Ago 17, 2016, 10:45am

>27 LovingLit: And the irony is (or IS it?) Ha! I'm still trying to figure out irony. At its simplest, it's the opposite of what you'd expect, but it seems much more complicated than that. Some endorse "situational irony", too. And then there's coincidence. :-)

I have to admit, I pretty much took Geoffrey to be Julian in reading this one. I didn't have that feeling so much with The Sense of an Ending, and not at all with Arthur & George (a really good one based on a true story from Conan Doyle's life). Here, it makes more sense (to me, anyway) that Geoffrey is just a front for Julian analyzing Flaubert, although Geoffrey does have his own story to tell before the end of the book.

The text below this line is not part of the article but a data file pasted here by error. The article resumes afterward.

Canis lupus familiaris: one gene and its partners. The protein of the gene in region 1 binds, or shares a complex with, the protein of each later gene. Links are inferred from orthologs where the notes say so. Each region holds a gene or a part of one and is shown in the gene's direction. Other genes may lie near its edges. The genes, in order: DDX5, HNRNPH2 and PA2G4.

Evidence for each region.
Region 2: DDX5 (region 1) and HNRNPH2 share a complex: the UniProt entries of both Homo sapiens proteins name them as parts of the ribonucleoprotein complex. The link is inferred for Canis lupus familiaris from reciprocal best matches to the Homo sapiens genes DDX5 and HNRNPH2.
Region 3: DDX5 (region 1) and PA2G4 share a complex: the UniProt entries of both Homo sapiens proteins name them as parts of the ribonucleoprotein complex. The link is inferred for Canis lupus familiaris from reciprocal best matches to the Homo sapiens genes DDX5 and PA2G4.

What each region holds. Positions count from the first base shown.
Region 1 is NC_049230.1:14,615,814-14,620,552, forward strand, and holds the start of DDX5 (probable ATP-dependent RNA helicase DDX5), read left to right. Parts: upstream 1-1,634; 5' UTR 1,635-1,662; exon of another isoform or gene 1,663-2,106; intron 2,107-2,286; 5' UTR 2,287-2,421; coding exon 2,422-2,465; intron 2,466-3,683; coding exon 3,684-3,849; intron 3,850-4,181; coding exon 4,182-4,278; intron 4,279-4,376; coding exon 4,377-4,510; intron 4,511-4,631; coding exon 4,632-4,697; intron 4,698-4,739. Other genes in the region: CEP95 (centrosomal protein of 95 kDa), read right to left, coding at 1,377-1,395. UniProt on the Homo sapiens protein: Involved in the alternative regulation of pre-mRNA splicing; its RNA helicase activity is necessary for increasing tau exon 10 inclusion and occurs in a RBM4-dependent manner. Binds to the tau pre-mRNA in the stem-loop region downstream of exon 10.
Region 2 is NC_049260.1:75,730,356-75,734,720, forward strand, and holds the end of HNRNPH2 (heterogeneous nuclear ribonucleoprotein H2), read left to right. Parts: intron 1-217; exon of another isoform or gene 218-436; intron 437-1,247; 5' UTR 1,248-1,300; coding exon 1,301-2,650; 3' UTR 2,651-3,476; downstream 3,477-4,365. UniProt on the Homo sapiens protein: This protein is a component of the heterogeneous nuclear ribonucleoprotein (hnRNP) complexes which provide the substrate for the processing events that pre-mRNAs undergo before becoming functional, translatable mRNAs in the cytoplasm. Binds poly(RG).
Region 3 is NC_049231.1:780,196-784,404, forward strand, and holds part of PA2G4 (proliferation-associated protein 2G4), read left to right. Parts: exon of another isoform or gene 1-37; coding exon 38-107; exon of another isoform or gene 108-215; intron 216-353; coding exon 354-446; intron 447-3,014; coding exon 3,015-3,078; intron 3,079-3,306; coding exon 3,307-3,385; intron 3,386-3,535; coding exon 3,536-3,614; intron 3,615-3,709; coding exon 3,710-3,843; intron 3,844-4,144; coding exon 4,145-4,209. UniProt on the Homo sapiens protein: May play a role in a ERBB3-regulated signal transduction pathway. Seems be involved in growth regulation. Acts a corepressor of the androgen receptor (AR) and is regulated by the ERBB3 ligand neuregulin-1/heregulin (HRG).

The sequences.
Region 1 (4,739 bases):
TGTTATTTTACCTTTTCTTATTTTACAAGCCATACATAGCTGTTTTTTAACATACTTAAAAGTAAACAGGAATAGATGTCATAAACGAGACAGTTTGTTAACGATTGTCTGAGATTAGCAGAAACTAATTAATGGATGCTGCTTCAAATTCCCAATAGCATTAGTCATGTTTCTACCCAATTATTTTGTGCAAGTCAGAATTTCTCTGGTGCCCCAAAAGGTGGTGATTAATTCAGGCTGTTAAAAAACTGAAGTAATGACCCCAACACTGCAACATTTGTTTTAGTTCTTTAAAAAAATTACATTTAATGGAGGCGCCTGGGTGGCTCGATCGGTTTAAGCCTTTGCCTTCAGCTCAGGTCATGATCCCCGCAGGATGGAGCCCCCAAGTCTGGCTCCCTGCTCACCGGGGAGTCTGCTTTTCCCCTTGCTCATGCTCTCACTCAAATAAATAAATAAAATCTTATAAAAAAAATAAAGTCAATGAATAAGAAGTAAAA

Ago 18, 2016, 5:10am

>28 jnwelch: I love the scene in Reality Bites (I have seen that film At least ten times) when Winona Ryders character is asked in a job interview to define irony. She is all "it's like....well....it's when someone ....." and that is it for her and that workplace ;)

Ago 18, 2016, 11:07am

>29 LovingLit: Ha! I haven't seen Reality Bites, Megan. That probably would've been it for me and that workplace, too.

Good to see her back in Stranger Things on Netflix.

Ago 21, 2016, 10:24am

I have finished Flaubert's parrot, I liked it, not loved it like The Sense of an Ending and The noise of time.

Ago 22, 2016, 12:23pm

>26 jnwelch: I enjoyed the ironic chapter a lot as well. And the quote you chose, was the one I had earmarked as well. : )

>27 LovingLit: I heard Barnes throughout the book and was, in fact, surprised when he started talking about his medical practice, which, of course, was the narrator Geoffrey. Perhaps if we find out a bit more about Geoffrey, he will begin to have more of a presence for me.

Ago 22, 2016, 10:26pm